Asteroid City, a "Wake Up" Call for Incoming College Students
Updated: Jul 11
WARNING - Some minor spoilers below in case you didn't see the movie!
“You can’t wake up if you don’t go to sleep.” In a stirring moment in Wes Anderson’s latest movie, Asteroid City, a group of actors chant this phrase to drive home a paradoxical message. Interviews of the movie’s cast members show a range of interpretations of these ten words from a reference to a previous Wes Anderson film, to a statement about woke culture, to commentary about the digital world always being on. As I left the movie theater the chanted line continued to play in my own head, and left me wondering how different it feels to be at rest versus stuck. You only need to consider the feelings of being stuck or at rest in a traffic jam to appreciate the challenge of mind over matter. Incoming college students, members of the incoming class of 2027, were uniquely impacted by covid, having had to hit pause just as you were getting started with your coming of age. For this class of students, what narrative have you adopted: were you trapped or simply at rest?
Asleep during the pandemic
Wes Anderson’s movie as always includes a unique cast of characters who convene on Asteroid City, a deserted town, to attend a high school science fair. Fairly quickly the characters are placed in quarantine, unable to leave and restricted from communicating to the outside world. As the characters find ways to pass their time, the movie conjures up some absurd comparisons to global pandemic, giving us an opportunity to laugh and reassess our own pandemic experience. As in real life, even in Asteroid City, one’s essential worker status, age, wealth, health, and geography played into their experience.
In my own pandemic experience, I was quite anxious. Having worked with global macro risks in a prior job, I believed there was a chance we were going to experience a humanity changing event. I moved my family away from the city, I didn’t let my kids attend school when it first went back in-person, and I was the person in my group that insisted on covid tests long after people were already going back to restaurants. I was preparing for something bad to happen and in doing so, I found survival through re-engagement with my meditation practice, lots of walking, and finding gratitude in the time I had.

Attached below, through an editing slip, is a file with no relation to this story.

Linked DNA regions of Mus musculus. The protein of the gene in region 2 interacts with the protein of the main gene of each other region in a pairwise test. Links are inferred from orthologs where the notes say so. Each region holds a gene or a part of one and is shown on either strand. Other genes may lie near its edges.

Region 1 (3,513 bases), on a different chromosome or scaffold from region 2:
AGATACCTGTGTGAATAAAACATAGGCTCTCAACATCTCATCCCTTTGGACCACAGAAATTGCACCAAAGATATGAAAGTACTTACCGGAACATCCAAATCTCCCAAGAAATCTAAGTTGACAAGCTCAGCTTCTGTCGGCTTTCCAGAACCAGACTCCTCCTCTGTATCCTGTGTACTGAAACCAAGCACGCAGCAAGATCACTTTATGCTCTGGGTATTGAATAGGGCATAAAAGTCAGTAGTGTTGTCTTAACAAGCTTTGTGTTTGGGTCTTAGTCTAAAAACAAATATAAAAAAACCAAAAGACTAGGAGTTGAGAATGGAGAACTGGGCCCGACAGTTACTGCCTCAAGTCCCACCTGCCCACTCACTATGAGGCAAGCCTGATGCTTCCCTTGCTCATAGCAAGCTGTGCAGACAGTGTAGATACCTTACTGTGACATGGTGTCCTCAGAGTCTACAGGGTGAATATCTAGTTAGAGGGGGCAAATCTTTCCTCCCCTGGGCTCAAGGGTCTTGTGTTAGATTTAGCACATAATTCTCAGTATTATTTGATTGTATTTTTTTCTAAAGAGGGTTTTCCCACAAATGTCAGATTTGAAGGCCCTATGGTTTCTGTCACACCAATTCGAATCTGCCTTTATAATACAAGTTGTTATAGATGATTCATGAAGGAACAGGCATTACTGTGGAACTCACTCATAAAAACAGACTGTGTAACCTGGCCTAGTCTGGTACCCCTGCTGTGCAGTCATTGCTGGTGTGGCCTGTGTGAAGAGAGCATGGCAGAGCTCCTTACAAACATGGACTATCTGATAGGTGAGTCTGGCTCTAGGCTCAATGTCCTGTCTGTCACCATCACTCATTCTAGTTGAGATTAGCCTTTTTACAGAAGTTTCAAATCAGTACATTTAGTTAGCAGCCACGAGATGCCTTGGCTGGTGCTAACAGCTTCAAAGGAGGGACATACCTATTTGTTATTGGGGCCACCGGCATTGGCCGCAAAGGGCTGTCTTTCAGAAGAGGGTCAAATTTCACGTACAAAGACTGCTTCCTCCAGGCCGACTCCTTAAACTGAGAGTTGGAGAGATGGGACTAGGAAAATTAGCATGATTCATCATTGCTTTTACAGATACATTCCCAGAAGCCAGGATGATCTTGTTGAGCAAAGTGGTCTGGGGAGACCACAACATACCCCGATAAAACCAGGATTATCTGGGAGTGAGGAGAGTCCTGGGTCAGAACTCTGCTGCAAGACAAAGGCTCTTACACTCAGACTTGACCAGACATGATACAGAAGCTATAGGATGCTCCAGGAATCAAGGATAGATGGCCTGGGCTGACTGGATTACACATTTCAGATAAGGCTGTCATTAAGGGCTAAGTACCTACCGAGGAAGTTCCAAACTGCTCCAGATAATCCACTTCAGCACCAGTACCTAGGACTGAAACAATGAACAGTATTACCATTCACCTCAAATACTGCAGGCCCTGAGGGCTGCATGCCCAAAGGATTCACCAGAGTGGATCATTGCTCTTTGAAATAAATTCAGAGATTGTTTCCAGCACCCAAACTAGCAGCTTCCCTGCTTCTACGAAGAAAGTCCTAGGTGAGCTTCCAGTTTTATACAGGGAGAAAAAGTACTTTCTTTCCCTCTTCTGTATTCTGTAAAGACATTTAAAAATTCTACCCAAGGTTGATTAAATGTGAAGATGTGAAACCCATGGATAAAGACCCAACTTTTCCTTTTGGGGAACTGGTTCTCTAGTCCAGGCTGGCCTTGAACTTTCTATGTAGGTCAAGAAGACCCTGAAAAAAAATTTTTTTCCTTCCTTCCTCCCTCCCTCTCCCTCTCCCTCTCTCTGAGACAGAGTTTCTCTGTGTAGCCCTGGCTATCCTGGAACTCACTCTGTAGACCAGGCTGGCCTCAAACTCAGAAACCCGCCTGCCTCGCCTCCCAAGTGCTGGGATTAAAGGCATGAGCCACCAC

Despite being more than fully employed (teaching and building a new academic program at NYU and supporting my kids in virtual school), from the outside an observer might have seen me as a caterpillar turned chrysalis. The pandemic took us away from our outwardly engaged way of life, leaving us focused within. While we may have appeared asleep or still on the outside as the NYTimes’ Sam Anderson observed during the pandemic, we were actively shedding away part ourselves to begin a new growth.The pandemic allowed us to reconsider ourselves and gave us the possibility of waking up to new opportunities our former self couldn't imagine.
Waking up in 2023
Waking up in the summer of 2023, I look around at how the world has changed during my slumber. My youngest child, potentially impacted by covid, has lost full functioning of his pancreas, making him a Type 1 diabetic. And while unrelated to the pandemic, I lost my mother to a tragic car accident. Bad things did happen. Bad things happen. And yet, I’m grateful for the pandemic–for the forced rest. The lifestyle changes and new perspectives I gained during the pandemic are again helping me through my new reality. Like the body’s ability to create antibodies to fight off an illness, the pandemic stimulated me to develop practices to experience life as author Pico Iyer described it as the“Joyful Participation in a World of Sorrows”.
At NYU I teach entrepreneurship, a field viewed as the science of starting a new business. In my teaching and research, I explore another way of viewing entrepreneurship as a disposition of engaging in the world that is defined by uncertainty. Defined in this way, being entrepreneurial means looking at the uncertainty in front of us as the soil that offers us opportunities for discovery and creation through action. In a post global pandemic world, I invite the incoming class of 2027, to examine whether the personal challenges you face today are any different than they were in 2020. Back then, we were burdened by the uncertainty that suffering lay around the corner. In 2023, that uncertainty still exists.
You will soon be immersed in the uncertainty of a new environment, surrounded by new people, and new ideas. Some of you will be lucky enough to find the greatest degree of freedom and comfort that you have ever had, and might ever experience again: the freedom to try new things, to express yourselves in new ways, and to engage fully in this uncertain world. Having endured your time in your cocoon, you are now able to extract all that you can from this coming of age moment in college. In other words, the class of 2027, forced into rest during their high school years, has earned the opportunity to wake up and transform.
Special thanks to Evan Crosby for this suggestions and reactions based on his own college experience.